Conservative Force VS Social Change

This is a very brief table for revising the supporting arguments from the main sociological perspectives for conservative force and social change respectively.

HideShow resource information
  • Created by: Jackarias
  • Created on: 16-01-11 13:42
Preview of Conservative Force VS Social Change

First 269 words of the document:

Conservative Force VS Social Change
CONSERVATIVE FORCE SOCIAL CHANGE
Keeping things the same Can take two forms...
Maintaining NBVs Progression in society
(Preventing change) Regression in society
FUNCTIONALISM NEO-MARXISM
Durkheim (religion represents society Maduro (liberation theology)
through shared beliefs and rituals having Gramsci (RC ideology dominant but can be
created social solidarity) overthrown by the church educating WC
Parsons (always a part of society; socially intellectuals)
integrated, e.g. Ten Commandments)
FEMINISM (LIBERAL)
MARXISM Religion has accommodated change for
Marx (opium of the people; ISA; women ­ 1992 COfE allowed ordination of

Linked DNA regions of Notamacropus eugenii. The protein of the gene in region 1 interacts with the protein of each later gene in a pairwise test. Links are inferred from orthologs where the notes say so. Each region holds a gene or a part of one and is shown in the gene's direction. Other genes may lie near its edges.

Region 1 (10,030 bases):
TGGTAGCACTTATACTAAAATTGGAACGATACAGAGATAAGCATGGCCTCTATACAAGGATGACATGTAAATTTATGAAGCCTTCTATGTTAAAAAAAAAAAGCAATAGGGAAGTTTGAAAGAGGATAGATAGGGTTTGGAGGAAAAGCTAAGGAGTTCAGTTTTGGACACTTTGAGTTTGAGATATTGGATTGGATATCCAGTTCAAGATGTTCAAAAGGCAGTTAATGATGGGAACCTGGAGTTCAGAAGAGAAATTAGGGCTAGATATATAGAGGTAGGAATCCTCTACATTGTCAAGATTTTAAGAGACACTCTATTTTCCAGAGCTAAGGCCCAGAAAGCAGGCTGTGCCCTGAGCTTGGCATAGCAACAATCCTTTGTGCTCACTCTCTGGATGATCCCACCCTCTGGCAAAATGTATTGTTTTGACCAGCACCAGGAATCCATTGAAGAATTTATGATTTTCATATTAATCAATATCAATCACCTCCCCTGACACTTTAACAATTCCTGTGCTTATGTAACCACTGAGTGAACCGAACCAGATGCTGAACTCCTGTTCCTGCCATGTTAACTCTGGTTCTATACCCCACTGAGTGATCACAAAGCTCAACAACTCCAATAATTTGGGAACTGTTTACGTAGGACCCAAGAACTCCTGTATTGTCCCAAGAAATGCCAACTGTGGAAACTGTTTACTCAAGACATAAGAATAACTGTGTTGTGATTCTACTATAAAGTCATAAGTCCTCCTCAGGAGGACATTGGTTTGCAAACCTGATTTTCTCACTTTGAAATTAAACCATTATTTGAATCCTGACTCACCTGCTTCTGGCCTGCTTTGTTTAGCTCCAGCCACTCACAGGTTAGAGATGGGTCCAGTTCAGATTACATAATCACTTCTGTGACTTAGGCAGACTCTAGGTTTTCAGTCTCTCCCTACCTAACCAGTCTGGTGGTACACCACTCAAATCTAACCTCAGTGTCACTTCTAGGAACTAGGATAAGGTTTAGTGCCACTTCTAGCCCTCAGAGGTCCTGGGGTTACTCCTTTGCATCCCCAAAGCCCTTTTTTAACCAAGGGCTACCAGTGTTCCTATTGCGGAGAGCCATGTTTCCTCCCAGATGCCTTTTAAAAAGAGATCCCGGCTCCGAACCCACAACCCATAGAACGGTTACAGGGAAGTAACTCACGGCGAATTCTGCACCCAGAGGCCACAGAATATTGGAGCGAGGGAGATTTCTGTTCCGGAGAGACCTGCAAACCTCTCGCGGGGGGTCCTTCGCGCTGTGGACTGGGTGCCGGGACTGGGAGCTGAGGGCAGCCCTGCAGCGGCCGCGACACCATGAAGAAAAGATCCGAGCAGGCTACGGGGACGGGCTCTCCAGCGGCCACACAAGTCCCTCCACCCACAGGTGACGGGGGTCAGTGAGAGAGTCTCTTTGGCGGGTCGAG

maintaining FCC and therefore reinforcing female priests
RC ideology)
WEBER
FEMINISM Religion has created capitalism through
Holm (used to reinforce patriarchy: in Calvinism (progressive change): led to
theory =, but not in practice) capitalism through industrialisation which
came about because of reinvesting wealth
De Beauvoir (religion is an accepted tool
used to oppress women, so oppression is (material wealth was a sign from God that you
accepted) would go to heaven)
RELIGIOUS FUNDAMENTALISM
Develops because of change (Bruce)
As a result regression occurs
So it then becomes a conservative force
st
21 century e.g. involvement of Evangelical Christians in (right-wing) politics in the USA
POSTMODERNISM
Religion doesn't change society
Nor does it keep it the same
Religion is no longer a major force in society
Society has become individualised
Sociology A2 Unit 3: Beliefs in Society | Revision Notes | Jack Bennett, 13F | Page 1 of 1

Comments

No comments have yet been made

Similar Sociology resources:

See all Sociology resources »See all resources »